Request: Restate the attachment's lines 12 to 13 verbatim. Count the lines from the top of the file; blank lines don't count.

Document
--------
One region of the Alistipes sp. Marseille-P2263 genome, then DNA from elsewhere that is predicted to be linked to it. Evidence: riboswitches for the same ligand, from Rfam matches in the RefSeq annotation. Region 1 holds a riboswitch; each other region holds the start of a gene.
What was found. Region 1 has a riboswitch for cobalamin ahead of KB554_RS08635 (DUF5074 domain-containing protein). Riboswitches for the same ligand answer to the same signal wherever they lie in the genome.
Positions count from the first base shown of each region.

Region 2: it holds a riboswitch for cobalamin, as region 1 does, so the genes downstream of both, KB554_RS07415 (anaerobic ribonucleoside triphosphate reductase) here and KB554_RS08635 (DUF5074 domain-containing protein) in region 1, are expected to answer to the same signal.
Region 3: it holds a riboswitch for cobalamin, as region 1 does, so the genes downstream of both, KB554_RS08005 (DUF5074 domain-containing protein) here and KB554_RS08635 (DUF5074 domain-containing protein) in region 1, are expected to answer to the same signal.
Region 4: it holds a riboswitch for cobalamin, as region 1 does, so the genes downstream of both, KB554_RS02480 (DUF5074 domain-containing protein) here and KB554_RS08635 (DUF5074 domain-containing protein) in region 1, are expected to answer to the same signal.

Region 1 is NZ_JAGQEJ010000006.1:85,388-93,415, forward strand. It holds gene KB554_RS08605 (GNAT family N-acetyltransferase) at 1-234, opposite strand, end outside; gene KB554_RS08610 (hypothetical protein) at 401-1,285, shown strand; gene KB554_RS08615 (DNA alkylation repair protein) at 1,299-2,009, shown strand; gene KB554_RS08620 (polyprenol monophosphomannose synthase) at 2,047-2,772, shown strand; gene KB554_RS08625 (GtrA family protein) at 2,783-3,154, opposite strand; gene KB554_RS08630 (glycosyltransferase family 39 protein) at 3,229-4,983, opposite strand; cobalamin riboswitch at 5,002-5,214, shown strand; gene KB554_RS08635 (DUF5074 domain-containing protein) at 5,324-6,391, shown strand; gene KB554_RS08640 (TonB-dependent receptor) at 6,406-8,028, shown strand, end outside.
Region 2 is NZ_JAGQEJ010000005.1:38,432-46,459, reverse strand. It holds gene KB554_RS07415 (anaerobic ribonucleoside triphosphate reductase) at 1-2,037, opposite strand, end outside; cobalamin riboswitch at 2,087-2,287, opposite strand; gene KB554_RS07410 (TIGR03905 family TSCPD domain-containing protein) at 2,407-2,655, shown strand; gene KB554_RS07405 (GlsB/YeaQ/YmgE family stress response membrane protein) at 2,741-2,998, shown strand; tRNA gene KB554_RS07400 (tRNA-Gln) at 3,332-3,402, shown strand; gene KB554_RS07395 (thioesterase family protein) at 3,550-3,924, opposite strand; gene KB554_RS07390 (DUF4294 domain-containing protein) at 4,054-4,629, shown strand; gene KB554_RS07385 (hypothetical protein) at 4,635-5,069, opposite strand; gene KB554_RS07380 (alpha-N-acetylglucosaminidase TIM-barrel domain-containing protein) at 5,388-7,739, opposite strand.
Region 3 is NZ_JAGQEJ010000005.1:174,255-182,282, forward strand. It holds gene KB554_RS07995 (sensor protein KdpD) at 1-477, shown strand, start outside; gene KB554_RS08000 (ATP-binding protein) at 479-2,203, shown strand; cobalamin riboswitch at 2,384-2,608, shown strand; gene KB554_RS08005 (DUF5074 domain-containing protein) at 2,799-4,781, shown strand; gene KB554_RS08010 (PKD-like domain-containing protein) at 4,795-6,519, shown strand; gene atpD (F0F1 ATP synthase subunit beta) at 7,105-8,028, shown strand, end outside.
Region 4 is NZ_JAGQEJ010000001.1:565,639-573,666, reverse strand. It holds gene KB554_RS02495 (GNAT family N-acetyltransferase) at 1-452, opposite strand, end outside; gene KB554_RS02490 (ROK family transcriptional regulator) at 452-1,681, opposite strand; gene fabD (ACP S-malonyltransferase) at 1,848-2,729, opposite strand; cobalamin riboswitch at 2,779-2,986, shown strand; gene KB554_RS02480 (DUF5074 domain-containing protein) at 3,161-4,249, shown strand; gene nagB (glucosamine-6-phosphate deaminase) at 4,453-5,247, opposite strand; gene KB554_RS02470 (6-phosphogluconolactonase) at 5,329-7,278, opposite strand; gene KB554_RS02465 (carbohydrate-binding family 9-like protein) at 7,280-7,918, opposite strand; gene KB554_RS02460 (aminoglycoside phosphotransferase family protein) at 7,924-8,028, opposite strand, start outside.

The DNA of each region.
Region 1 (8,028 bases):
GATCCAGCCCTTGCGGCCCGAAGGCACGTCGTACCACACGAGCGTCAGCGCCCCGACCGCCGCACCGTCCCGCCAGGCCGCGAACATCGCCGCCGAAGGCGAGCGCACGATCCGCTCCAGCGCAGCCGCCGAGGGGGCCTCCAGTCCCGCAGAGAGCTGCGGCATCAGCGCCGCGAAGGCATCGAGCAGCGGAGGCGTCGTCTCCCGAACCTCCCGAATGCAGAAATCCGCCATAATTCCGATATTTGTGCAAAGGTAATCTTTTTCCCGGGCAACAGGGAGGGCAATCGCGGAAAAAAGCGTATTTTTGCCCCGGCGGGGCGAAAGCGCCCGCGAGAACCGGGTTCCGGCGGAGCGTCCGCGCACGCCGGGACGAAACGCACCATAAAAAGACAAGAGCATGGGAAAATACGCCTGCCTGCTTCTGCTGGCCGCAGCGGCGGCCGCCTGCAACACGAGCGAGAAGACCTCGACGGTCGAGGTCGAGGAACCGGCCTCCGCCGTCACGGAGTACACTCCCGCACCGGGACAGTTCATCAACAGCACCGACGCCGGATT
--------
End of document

Region 1 (8,028 bases):
GATCCAGCCCTTGCGGCCCGAAGGCACGTCGTACCACACGAGCGTCAGCGCCCCGACCGCCGCACCGTCCCGCCAGGCCGCGAACATCGCCGCCGAAGGCGAGCGCACGATCCGCTCCAGCGCAGCCGCCGAGGGGGCCTCCAGTCCCGCAGAGAGCTGCGGCATCAGCGCCGCGAAGGCATCGAGCAGCGGAGGCGTCGTCTCCCGAACCTCCCGAATGCAGAAATCCGCCATAATTCCGATATTTGTGCAAAGGTAATCTTTTTCCCGGGCAACAGGGAGGGCAATCGCGGAAAAAAGCGTATTTTTGCCCCGGCGGGGCGAAAGCGCCCGCGAGAACCGGGTTCCGGCGGAGCGTCCGCGCACGCCGGGACGAAACGCACCATAAAAAGACAAGAGCATGGGAAAATACGCCTGCCTGCTTCTGCTGGCCGCAGCGGCGGCCGCCTGCAACACGAGCGAGAAGACCTCGACGGTCGAGGTCGAGGAACCGGCCTCCGCCGTCACGGAGTACACTCCCGCACCGGGACAGTTCATCAACAGCACCGACGCCGGATT